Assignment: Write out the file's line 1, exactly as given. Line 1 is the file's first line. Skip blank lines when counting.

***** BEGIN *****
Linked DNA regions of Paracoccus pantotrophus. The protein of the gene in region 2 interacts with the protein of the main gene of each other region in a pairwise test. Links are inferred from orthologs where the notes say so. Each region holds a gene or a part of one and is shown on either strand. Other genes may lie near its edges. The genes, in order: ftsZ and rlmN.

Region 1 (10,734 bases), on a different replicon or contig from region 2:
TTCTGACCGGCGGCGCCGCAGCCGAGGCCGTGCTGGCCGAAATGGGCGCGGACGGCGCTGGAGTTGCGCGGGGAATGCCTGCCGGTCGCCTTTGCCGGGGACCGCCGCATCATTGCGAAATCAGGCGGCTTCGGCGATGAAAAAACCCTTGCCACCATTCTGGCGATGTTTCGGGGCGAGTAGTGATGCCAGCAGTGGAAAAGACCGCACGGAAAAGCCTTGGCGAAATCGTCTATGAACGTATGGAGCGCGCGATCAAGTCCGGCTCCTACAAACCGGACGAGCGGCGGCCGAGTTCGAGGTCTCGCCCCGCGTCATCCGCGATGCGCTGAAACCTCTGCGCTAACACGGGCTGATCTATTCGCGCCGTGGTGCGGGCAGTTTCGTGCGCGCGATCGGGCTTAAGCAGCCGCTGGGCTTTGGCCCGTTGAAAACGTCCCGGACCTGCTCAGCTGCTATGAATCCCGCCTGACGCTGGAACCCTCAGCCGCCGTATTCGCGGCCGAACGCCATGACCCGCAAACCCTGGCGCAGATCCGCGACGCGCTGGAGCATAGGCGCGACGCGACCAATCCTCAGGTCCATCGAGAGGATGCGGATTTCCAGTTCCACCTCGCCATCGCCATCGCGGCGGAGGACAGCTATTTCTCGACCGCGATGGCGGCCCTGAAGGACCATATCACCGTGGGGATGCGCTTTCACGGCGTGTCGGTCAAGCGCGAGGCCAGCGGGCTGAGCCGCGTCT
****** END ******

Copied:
Linked DNA regions of Paracoccus pantotrophus. The protein of the gene in region 2 interacts with the protein of the main gene of each other region in a pairwise test. Links are inferred from orthologs where the notes say so. Each region holds a gene or a part of one and is shown on either strand. Other genes may lie near its edges. The genes, in order: ftsZ and rlmN.